Say or show pictures of a set of rhyming words with one non-rhyme. Have students call out the one that doesn’t belong.
Low-Prep Phonemic Awareness Activities
Use these activities to help kids work with individual sounds in spoken words.
16. Mirror Sounds
Help kids notice how their lips, tongue, and throat move, look, and feel when they make a specific sound. (Later, they can attach this information to the letter that represents the sound.)
Learn more: Kindermusik.com
17. Tongue Twisters
Practice saying tongue twisters together. Check out this fun list. Talk about the words in each tongue twister that start with the same sound.
18. Robot Talk
Make a simple robot puppet. Use it to say words segmented into individual sounds for kids to blend.
19. Microphone Sounds
Say the sounds in a word into a fun microphone for kids to blend.
Buy it: Wireless microphone on Amazon
20. “I Spy” Beginning Sounds
Spy items around the classroom and give clues based on beginning sound. For instance, for “pencil,” say “I spy something that starts with /p/” or “I spy something that starts like pig.” When kids get good at this game, adapt it to “I Spy Ending Sounds.”
21. Blend and Draw
Say the segmented sounds in a word to kids. Have them blend the sounds and sketch the word on a small dry-erase board.
22. Feed the Monster
Each day, tell kids your classroom tissue box “monster” wants to eat words that have the same beginning, middle, or ending sound as _____. Have kids “feed” picture cards to the monster or just pretend to throw imaginary items its way.
Learn more: Supersimple.com
23. Which Word Doesn’t Belong? Sounds
Say a collection of words or show a set of picture cards that have the same beginning, ending, or middle sound, with one extra. Have kids identify the one that doesn’t belong.
24. Sound Hunt
Call out a beginning or ending sound. Have kids go to something in the classroom that has that sound (e.g., go to “door” for “starts with the /d/ sound” or go to “sink” for “ends with the /k/ sound”).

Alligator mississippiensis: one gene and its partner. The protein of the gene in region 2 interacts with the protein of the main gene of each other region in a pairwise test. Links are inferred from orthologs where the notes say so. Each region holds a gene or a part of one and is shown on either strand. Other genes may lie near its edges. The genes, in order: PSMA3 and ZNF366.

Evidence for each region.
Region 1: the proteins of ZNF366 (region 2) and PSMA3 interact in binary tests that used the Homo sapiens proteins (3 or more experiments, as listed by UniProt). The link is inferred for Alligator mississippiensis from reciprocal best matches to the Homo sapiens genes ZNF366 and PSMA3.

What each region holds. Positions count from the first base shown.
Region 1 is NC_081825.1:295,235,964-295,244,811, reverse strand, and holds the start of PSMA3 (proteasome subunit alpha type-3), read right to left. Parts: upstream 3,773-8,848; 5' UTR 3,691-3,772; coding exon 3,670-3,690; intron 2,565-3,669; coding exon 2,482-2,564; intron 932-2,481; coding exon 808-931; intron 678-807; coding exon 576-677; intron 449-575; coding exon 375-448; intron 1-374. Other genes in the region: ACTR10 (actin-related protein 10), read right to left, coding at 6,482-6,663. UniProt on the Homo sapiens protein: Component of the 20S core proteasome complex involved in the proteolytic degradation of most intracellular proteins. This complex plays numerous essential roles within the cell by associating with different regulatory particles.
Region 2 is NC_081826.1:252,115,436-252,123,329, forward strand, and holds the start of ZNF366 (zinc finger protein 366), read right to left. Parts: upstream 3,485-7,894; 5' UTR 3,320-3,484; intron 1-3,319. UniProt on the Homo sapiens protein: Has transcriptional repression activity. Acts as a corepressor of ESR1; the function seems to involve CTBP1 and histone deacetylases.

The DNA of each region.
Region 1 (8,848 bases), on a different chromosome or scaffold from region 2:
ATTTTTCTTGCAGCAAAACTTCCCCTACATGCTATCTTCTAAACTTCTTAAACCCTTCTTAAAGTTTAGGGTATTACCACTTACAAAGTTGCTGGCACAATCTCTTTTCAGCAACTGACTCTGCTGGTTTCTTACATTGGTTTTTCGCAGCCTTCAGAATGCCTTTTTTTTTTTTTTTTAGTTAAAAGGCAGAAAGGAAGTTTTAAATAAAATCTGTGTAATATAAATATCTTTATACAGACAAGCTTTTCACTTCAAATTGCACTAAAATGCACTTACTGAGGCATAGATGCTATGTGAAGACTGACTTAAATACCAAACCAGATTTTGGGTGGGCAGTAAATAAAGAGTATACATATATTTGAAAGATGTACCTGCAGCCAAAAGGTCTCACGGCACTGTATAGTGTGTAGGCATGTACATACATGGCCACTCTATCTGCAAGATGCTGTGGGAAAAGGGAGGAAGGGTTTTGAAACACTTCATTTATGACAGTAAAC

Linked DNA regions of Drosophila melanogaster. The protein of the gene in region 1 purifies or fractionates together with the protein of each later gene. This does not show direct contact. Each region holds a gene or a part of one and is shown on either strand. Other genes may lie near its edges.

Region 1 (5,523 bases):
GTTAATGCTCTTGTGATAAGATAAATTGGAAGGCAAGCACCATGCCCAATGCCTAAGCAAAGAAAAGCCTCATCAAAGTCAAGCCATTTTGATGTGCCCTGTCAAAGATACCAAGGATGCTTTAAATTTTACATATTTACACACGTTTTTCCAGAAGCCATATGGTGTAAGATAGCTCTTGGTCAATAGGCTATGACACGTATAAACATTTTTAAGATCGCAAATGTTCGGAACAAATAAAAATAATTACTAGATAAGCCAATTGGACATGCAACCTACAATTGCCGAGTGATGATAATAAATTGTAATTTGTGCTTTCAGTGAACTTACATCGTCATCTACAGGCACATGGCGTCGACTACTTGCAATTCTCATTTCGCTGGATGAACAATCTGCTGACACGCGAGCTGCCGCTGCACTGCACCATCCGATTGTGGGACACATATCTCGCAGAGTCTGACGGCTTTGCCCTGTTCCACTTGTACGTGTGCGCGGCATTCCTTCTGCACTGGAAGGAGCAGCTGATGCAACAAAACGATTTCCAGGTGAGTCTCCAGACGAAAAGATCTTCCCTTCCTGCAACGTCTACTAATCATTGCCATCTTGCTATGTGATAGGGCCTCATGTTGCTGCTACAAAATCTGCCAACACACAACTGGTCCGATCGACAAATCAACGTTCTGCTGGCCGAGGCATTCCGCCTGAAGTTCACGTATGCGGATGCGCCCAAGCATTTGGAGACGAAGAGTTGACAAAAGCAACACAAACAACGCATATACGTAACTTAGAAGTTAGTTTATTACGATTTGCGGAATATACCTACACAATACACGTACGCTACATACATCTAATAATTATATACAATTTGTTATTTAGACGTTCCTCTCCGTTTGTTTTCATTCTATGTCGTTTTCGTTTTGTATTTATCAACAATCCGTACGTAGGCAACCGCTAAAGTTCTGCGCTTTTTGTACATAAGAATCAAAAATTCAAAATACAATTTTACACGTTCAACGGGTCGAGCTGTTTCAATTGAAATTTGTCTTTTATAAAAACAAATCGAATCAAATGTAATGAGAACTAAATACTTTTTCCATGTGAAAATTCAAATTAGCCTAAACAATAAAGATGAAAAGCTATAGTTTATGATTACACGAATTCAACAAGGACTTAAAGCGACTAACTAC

25. Mystery Object
Put an item in a box or fancy bag. Give kids clues about the item related to its sounds for them to guess the item (e.g., “The mystery object starts like “water” and it has a /ch/ sound at the end” for “watch”).
26. Bounce and Roll Segmenting
Give each student a soft ball. Have them bounce or tap the ball for each sound in a word and then roll or slide the ball from left to right as they blend the whole word.
27. Animal Jump Segmenting
Give students any small stuffed animal or toy. Have them make the animal jump for the sounds in words you say and then slide or “run” to blend the whole word.
28. Body Part Segmenting
Have students touch body parts from top to bottom to segment a word. Use head and toes for two-sound words and head, waist, and toes for three-sound words.
29. Body Part Sound Positions
Have students touch a body part to show whether a sound is at the beginning, middle, or end of a word. If they are listening for the /p/ sound, they’d touch their heads for “pickle,” their waist for “apple,” and their toes for “slurp.”
Learn more: @kinderkish
30. Slinky Segmenting
Have kids stretch a Slinky as they say the sounds in a word and then release it to say the whole word.
Buy it: Slinky on Amazon
31. Xylophone Sounds
Say a word and have students tap a xylophone key for each sound, then sweep across the keys to say the whole word.
Buy it: Xylophone for kids on Amazon
32. Phoneme Segmentation Bracelets
Have students move one bead per sound as they segment words.
Learn more: @taryns_unique_learning
33. Elkonin Boxes
Have students place one counter per Elkonin box as they segment the sounds in words on picture cards.
Learn more: @droppinknowledgewithheidi
34. Pop-it Sounds
Have students pop bubbles on a small Pop-it as they say each sound in a word.
Buy it: Mini Pop Fidget set of 30 on Amazon
35. Sound Smash
Give students balls of dough or clay to smash as they say each sound in a word.
36. Jumping Jack Words
Call out words and have students do a jumping jack for each sound. Vary the game with different movements.
37. Guess My Word: Sound Clues
Give students clues about a secret word, like “It starts with /m/ and ends in /k/ and some of you drank it for lunch” for “milk.”
38. Headband Pictures: Sound Clues
Clip picture cards to student headbands. Have them give each other clues about the sounds in a word to guess their picture.
39. Nonsense Word Change
Say a nonsense word and ask students how to change it to a real word. (For example, to make “zookie” real, change the /z/ to /c/ to make “cookie.”)
40. LEGO Word Change
Use LEGO bricks or interlocking cubes to build a word sound by sound. (For example, link three bricks to represent the sounds in “pat.”) Then take off or add bricks to change the sounds into new words. (For example, take off the /p/ to say “at” and put a new brick for /m/ to change the word to “mat.”)
What are your go-to phonological awareness and phonemic awareness activities? Let us know in the comments!